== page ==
07.01.01. Where and how do people get a diagnostic assessment for dementia? | Indonesia

07.01.01. Where and how do people get a diagnostic assessment for dementia? | Indonesia

20 Apr 2022

In 2015, the Indonesian Neurologist Association/Perhimpunan Dokter Spesialis Saraf Indonesia (PERDOSSI) issued a clinical practice guideline on dementia diagnosis and management. The document outlined diagnostic paths in the different levels of healthcare services (PERDOSSI, 2015).

In primary care, patients coming with subjective complaints, change of activities of daily living (ADL), or brought to the clinic due to the family/carer’s concern on their cognitive changes will be considered for assessment. The physician should interview the patient and/or the carer about the history of the complaint and then perform physical examination of the patient, especially of the cardiovascular and neurological system. The patient’s cognitive function will then be assessed using the Mini Mental State Examination (MMSE). The physician should also document changes on the patient’s activities and cognitive function using the AD8 instrument based on the carer’s report. Patients with abnormalities in clinical or neurological examinations, MMSE score of less than 24, or AD8 score of 2 or more should be referred to a neurologist (in the second level of healthcare services) or to a memory clinic (in the third level of healthcare services). If these criteria are not met, the patient is advised to return for a check-up in 6 months (PERDOSSI, 2015).

In hospital (secondary level of healthcare), patients presenting with complaints suggestive of dementia or referred by the primary care will undergo a similar process to that of primary care. In an addition the Geriatric Depression Scale should be performed to exclude depression as well as a clock-drawing test (CDT), and the Montreal Cognitive Assessment (MoCA). Blood sample should be taken to check the patient’s lipid profile, renal and liver function, glucose level, and electrolytes. A CT-scan should be done to aid diagnosis. Patients with abnormalities in physical examination, AD8 > 2/MMSE < 24/CDT < 24/MoCA < 24 are advised to be referred to a memory clinic (PERDOSSI, 2015).

In the memory clinic (tertiary healthcare level), additional exams performed include other neuropsychological tests, the Neuropsychiatric Inventory (NPI), other blood tests (fasting blood glucose, folic acid, and vitamin B12 levels, thyroid function) and an electrocardiogram. Other specific tests according to indication can also be ordered, such as VDRL for syphilis or a HIV test. An MRI (preferable) or CT should be performed, followed by electroencephalogram or lumbar puncture if indicated. These additional exams are expected to aid diagnosis of dementia and its causes (PERDOSSI, 2015).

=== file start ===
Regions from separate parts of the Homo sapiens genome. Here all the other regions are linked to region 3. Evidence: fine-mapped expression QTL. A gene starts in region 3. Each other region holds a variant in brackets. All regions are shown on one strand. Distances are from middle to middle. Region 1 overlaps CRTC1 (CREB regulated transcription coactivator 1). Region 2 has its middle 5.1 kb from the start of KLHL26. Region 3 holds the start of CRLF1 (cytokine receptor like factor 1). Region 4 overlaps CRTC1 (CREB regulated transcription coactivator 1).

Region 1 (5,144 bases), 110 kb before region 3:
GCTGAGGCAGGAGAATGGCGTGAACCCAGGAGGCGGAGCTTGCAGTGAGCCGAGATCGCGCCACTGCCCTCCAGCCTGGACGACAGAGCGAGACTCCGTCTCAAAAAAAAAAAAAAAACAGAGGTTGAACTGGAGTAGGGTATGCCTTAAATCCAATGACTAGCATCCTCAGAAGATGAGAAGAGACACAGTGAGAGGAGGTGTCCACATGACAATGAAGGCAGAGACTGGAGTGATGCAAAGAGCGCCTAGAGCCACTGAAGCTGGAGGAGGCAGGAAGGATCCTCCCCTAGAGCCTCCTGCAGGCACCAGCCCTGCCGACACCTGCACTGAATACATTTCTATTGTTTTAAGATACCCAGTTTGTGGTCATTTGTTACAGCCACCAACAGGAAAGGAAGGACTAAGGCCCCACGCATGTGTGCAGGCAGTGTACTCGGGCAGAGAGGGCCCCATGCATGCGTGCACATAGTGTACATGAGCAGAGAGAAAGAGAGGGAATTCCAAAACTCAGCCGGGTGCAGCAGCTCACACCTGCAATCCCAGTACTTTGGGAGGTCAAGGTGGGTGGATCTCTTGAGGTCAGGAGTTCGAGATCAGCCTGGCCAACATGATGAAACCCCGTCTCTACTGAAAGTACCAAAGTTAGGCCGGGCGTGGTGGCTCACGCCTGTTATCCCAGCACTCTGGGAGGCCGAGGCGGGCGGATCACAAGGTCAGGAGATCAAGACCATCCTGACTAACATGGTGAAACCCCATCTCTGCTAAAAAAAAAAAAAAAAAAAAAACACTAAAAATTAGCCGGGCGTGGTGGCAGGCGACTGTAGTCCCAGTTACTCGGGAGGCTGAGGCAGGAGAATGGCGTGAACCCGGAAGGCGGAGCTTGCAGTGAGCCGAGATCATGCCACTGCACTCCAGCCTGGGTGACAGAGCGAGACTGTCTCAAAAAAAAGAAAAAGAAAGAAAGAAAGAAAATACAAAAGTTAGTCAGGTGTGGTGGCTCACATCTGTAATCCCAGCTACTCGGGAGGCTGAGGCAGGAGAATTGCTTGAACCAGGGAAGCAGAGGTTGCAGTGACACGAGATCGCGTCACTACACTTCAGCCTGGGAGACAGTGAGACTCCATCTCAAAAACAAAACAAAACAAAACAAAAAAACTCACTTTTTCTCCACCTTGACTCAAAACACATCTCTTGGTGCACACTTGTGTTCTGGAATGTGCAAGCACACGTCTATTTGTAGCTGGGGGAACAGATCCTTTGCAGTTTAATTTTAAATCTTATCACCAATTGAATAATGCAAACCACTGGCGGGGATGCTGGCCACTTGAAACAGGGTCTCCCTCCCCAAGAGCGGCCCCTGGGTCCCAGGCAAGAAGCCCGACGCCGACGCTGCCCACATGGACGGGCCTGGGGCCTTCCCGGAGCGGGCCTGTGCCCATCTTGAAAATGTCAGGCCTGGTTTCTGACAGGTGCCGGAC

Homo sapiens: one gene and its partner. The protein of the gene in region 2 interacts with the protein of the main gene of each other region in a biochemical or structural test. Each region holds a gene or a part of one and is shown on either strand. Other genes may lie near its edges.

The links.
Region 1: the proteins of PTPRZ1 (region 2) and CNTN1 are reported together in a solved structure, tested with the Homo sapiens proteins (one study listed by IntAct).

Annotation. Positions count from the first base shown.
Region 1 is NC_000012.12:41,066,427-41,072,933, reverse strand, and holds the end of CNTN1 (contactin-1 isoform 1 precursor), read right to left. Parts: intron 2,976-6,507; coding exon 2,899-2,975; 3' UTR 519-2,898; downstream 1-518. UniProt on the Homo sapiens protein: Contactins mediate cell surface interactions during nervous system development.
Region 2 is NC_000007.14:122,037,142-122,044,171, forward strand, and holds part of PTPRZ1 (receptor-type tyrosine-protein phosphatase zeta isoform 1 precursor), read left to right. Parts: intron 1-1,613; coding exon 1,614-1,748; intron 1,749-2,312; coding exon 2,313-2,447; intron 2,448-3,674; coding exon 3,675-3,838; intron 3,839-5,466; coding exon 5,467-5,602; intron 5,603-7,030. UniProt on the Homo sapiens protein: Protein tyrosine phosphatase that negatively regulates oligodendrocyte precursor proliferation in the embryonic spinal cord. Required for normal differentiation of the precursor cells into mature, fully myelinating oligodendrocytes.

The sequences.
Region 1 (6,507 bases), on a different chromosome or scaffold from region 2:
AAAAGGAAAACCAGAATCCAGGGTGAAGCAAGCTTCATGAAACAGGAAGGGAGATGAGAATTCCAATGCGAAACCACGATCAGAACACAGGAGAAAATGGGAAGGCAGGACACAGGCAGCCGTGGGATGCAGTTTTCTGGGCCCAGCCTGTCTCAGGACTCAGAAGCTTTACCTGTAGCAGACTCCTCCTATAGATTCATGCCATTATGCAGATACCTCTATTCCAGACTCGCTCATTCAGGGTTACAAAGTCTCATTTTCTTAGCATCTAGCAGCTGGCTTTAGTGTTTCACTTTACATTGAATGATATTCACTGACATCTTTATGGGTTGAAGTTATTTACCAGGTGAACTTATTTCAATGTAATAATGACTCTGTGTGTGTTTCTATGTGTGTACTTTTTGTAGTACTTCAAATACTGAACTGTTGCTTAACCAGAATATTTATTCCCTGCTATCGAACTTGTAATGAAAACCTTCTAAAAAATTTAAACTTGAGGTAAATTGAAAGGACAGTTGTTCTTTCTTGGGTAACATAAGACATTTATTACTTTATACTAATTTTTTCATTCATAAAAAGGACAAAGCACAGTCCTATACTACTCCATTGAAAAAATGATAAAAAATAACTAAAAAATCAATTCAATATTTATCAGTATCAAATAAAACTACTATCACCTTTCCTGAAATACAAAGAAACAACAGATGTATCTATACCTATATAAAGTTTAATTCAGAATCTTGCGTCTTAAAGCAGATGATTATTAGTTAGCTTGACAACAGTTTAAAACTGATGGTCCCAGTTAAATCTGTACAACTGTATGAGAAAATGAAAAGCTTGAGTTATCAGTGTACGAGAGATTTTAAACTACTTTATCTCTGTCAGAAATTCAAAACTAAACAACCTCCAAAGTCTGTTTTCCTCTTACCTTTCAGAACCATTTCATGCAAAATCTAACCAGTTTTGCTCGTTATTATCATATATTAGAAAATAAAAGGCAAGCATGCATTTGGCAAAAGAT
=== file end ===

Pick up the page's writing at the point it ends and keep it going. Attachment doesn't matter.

During our interview for WP3 with a general practitioner managing a geriatric clinic of a primary care centre, we learnt that dementia screening practice is not routine practice. The physician informed us that most of the dementia cases documented in that centre already received a diagnosis in the hospital and then reported back to the centre for documentation and administrative requirements (Source: WP3 FGD info from GP). However, this is contradictory to another statement by the physician. The GP explained that based on the new Ministry of Health’s regulation no. 4/2019 on the Minimum Standard of Service, the centre has now routinely started to screen older people with several tools that include a cognitive instrument (Abbreviated Mental Test) (Ministry of Health Regulation No. 4/2019 on Technical Standard to Fulfill Quality of Basic Service in Minimum Standard of Healthcare Service (Permenkes No. 4/2019 Tentang Standar Teknis Pemenuhan Mutu Pelayanan Dasar Pada Standar Pelayanan Minimal Bidang), 2019). More about this regulation will be discussed in this document in Part 7, Dementia Care System Organisation, Community-based Services for Dementia, and Diagnostic services (in primary care)).

The stratified screening and diagnosis pathway outlined above seems to be typical of patients using the National Health Insurance. However, the pathways of patients with self-funded access to healthcare vary greatly depending on the patient’s economic status and geographical area. Some patients decide to go directly to the secondary or tertiary healthcare providers, or even undertake tests abroad. Some secondary health centres have sufficient resources to perform the examinations outlined for tertiary health care providers and thus can provide the level of diagnosis at secondary level. It is also important to note that a lot of patients receive their diagnosis of dementia whilst being treated for other issues (WP3 FGD info from neurologist and GP).


Ministry of Health Regulation no. 4/2019 on Technical Standard to Fulfill Quality of Basic Service in Minimum Standard of Healthcare Service (Permenkes no. 4/2019 tentang Standar Teknis Pemenuhan Mutu Pelayanan Dasar pada Standar Pelayanan Minimal Bidang , (2019) (testimony of Ministry of Health Republic of Indonesia).

PERDOSSI. (2015). Panduan Praktik Klinik: Diagnosis dan Penatalaksanaan Demensia. PERDOSSI.